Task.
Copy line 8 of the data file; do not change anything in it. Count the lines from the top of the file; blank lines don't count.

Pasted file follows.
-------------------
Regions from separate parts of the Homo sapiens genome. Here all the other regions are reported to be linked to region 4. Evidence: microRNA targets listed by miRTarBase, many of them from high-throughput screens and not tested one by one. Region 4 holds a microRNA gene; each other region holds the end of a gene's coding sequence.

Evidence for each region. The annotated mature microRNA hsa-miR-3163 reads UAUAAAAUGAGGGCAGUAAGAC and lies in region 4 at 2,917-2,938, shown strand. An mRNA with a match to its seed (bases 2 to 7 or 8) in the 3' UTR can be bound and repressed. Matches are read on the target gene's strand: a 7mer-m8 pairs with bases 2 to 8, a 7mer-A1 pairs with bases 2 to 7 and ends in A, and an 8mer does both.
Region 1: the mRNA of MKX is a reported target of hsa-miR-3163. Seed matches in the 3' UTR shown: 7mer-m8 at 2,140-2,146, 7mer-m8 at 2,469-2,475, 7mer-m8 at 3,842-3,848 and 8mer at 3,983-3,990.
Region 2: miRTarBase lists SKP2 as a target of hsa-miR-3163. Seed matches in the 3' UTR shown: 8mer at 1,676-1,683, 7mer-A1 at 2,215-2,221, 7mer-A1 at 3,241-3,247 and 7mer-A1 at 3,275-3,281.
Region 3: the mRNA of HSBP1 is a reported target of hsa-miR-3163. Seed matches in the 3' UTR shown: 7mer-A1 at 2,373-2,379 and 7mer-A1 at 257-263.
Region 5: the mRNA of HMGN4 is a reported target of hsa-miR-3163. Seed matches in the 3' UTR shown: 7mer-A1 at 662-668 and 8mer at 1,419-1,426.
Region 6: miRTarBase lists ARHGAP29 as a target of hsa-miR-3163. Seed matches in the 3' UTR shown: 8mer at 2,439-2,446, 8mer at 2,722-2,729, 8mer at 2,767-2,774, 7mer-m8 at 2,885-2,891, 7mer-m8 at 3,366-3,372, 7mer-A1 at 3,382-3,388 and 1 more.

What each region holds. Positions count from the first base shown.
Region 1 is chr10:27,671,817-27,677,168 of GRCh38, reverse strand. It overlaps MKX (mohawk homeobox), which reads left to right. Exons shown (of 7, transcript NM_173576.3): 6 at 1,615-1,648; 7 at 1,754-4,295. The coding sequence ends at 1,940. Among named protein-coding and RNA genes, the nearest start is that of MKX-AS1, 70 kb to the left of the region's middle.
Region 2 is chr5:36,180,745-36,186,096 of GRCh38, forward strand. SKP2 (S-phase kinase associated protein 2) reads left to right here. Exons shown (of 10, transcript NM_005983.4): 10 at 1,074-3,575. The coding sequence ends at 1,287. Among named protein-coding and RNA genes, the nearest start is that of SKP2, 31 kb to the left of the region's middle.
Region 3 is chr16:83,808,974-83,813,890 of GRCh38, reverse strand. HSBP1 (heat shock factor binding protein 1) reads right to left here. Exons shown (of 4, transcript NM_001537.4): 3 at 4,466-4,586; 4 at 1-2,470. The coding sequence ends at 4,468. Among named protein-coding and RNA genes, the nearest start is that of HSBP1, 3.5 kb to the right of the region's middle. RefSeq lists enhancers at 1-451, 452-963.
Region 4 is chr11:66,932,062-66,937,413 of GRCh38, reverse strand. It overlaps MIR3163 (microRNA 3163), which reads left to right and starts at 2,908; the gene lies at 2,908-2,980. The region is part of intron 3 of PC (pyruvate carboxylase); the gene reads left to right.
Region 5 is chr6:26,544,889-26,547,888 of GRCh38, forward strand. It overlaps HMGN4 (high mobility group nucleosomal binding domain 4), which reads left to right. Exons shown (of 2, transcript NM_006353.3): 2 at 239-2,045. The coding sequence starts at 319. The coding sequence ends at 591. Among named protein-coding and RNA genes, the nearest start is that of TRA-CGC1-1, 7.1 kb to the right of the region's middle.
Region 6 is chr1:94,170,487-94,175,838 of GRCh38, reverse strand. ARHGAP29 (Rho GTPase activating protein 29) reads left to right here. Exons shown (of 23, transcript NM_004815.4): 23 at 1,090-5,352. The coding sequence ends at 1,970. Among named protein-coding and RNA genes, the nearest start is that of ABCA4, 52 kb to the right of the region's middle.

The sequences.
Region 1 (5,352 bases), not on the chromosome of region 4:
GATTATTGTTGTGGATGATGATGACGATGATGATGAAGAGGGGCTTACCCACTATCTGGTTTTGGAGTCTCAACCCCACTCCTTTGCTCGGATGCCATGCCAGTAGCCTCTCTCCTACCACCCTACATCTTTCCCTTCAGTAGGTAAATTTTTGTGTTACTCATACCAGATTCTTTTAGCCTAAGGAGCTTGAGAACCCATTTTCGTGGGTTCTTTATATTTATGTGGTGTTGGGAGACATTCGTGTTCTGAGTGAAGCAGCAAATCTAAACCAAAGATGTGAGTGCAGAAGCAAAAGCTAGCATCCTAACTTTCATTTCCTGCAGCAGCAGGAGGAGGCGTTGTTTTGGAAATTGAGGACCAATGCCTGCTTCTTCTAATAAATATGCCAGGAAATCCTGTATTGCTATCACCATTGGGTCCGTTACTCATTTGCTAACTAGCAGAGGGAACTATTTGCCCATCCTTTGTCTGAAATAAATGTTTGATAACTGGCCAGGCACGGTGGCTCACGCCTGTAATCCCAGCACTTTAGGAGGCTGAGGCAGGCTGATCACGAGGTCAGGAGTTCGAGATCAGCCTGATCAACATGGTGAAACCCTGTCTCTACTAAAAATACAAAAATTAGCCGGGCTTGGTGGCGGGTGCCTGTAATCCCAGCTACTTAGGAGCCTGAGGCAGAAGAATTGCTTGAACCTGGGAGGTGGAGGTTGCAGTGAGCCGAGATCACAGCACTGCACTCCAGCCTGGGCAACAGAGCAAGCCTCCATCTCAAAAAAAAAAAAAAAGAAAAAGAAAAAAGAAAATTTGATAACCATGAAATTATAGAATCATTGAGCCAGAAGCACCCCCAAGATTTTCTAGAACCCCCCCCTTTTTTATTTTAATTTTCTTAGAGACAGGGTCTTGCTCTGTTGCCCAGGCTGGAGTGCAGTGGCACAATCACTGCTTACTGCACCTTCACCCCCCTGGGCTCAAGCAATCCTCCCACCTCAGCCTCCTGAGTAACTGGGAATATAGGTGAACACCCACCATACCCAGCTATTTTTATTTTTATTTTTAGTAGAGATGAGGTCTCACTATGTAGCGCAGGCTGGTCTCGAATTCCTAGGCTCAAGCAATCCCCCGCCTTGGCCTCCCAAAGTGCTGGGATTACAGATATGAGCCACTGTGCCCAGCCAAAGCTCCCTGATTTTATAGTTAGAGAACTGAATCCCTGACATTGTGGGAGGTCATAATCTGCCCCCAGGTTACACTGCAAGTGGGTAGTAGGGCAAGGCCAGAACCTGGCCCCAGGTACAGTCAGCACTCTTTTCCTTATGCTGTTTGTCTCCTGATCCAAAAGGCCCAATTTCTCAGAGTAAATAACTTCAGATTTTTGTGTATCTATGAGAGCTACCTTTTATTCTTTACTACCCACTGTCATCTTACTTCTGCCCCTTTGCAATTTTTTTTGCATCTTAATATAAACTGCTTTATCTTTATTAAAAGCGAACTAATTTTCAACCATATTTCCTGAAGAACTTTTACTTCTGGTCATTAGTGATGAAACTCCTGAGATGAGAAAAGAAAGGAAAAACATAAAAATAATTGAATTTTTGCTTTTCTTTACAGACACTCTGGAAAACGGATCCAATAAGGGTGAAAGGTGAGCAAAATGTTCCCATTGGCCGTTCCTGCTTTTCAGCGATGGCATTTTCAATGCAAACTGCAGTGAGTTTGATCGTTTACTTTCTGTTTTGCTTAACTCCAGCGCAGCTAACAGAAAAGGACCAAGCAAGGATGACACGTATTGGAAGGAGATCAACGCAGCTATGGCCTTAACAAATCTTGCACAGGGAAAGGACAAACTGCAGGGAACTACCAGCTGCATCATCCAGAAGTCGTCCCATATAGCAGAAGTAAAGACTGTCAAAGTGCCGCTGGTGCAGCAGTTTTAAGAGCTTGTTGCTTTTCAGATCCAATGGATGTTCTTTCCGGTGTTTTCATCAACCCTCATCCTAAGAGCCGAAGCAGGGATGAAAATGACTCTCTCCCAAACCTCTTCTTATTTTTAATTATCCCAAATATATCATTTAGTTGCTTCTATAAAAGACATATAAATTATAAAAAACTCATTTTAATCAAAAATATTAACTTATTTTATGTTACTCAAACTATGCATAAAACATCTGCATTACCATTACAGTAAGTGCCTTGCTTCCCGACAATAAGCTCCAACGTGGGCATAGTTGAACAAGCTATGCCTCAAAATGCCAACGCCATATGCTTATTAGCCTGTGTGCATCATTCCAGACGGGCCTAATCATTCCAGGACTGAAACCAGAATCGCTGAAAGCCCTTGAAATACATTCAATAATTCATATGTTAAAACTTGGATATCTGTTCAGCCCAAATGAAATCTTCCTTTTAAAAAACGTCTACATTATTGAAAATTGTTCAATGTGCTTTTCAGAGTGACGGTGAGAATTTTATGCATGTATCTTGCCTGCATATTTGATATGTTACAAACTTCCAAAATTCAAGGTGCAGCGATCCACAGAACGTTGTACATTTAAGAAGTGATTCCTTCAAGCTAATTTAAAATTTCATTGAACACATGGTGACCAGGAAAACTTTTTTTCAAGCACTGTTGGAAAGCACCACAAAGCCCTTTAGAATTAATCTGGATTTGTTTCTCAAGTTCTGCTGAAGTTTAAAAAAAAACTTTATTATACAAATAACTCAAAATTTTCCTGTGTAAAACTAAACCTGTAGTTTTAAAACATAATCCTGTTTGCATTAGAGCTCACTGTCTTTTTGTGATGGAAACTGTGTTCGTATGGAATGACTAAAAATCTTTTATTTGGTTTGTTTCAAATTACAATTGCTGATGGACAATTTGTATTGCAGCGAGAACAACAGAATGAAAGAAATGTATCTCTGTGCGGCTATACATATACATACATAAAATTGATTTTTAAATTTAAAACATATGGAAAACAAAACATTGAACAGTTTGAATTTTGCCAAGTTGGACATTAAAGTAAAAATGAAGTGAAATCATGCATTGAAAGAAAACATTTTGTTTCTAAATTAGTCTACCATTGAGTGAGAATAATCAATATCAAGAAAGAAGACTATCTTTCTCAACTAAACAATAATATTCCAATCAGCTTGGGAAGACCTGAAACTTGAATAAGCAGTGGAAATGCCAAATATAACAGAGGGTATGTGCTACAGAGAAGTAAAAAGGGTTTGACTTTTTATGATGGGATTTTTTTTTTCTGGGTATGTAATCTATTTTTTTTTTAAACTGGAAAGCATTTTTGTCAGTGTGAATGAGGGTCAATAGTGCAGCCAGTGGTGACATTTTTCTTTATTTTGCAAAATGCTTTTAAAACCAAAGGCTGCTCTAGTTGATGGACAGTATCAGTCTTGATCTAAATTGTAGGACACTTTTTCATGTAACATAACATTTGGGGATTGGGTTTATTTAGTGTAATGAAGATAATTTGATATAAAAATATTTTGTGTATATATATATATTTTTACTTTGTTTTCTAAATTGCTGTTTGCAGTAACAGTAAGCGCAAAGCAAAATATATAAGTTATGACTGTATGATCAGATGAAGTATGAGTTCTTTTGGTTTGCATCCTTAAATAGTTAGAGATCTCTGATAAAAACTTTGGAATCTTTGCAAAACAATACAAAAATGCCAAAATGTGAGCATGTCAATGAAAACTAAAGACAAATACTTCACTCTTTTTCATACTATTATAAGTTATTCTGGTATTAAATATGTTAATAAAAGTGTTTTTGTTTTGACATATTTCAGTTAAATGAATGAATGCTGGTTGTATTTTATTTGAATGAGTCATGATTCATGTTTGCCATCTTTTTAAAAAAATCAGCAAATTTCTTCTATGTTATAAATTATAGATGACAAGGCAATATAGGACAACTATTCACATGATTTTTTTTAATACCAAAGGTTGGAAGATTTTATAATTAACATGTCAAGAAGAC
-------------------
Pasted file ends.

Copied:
What each region holds. Positions count from the first base shown.